What Happens to Your Weld When Welding with High Power Over Long Periods of Time?
By Nicolas Chaise, Regional Sales Manager, Ophir Spiricon Europe
Nowadays, it is quite common to weld with a laser. But some welding applications still require expert skills and customized solutions.
|A customer of ours in the shipyard market owns a powerful 12KW fiber laser. Most of the time, they weld small metals pieces. But for a new application, it required a new process.
Welding Large Parts of a Boat
This company wanted to weld large parts of the boat itself. This kind of welding can last up to 20 minutes over several meters. This generates new challenges.
During 20 minutes, the focal head and especially the focal lens are overheated. This causes the focal plane to shift and, consequently, the weld itself is affected. For that reason, we put one of our new products to work, BeamWatch.
BeamWatch’s technology allows users to measure many laser parameters instantaneously, without coming in contact with the beam. This is disruptive technology that provides significantly more accurate measurements than existing systems.
BeamWatch was plugged into the customer’s computer via a GigE cable. This allowed us to work outside of the safety cabin. We also connected an Ophir 10KW thermal head to measure power and to block the beam.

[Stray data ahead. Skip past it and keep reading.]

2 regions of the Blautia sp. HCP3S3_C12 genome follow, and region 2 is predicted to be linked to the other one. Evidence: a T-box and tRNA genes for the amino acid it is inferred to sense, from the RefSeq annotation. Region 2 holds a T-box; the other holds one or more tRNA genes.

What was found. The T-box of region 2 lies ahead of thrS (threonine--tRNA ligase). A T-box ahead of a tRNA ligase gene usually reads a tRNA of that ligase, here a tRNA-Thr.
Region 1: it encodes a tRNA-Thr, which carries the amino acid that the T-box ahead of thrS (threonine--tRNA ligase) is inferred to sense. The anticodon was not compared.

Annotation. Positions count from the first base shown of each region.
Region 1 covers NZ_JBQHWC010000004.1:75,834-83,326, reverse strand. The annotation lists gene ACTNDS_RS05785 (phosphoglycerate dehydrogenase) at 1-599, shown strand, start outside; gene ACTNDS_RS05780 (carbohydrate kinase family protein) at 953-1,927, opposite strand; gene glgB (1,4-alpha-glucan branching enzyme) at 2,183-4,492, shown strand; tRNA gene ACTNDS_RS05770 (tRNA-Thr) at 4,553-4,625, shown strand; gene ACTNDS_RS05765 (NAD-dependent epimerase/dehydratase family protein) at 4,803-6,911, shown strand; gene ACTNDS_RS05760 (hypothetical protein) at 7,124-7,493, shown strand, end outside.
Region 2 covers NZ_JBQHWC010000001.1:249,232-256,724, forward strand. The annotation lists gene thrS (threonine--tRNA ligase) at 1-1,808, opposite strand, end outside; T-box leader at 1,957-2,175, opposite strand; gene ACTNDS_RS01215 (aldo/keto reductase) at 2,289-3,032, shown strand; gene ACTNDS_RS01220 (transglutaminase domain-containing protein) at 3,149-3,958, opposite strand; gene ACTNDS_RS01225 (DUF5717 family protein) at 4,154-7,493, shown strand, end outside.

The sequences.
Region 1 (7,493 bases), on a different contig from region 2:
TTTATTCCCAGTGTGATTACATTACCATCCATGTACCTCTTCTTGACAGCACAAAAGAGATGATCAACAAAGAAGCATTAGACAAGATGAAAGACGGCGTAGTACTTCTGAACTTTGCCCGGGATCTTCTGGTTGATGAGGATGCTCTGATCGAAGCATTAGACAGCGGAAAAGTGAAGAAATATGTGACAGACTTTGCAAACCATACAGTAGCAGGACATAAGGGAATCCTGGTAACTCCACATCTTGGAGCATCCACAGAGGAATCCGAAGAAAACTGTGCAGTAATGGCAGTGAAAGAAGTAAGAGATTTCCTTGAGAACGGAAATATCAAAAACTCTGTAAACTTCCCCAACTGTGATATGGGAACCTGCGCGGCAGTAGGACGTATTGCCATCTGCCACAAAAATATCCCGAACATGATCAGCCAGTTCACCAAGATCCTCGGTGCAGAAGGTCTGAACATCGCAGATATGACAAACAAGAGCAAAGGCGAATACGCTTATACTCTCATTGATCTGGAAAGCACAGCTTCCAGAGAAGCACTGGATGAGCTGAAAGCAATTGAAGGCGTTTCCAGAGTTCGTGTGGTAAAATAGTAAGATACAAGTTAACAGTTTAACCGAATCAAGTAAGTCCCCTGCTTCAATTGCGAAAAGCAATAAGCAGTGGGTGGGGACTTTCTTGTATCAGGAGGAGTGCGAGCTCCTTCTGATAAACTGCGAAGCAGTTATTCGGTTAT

In only a minute, we were able to align the power meter and the BeamWatch system with the laser. By shooting inside the 12mm hole, we were able to measure many important laser parameters: M2, Focal Shift, Waist Location, Divergence and Diameter in real time during an unlimited period.
Figures 2a and 2b. Beam waist measurement at 1 minute into the weld and at 7 minutes into the weld.
The first weld measurement lasted 10 minutes at 8KW. After only 7 minutes, the most impressive result was seen…the focal plan shifted by 8mm.
At the end of the test period, all numerical data was saved and the user was able to create graphs for each parameter over the time of the weld, for each different focal lens they own, at different powers.
Figure 3. F300 focal lens @ 8KW.
Laser welding during a long time period generates a real effect on the focal plan. This is fully amplified by the laser power. The more power you use, the more focal shift you get. Depending on your application, it could be critical.
Theoretically and according to laser manufacturers, this effect should be much lower. In fact, with dirt optics and robot movement, we easily observed a focal shift above 10mm after 10 minutes.
BeamWatch reveals the need for monitoring the focal shift in high power applications. Our customer is now able to characterize all focus heads and optimize processes during a very short production timeout.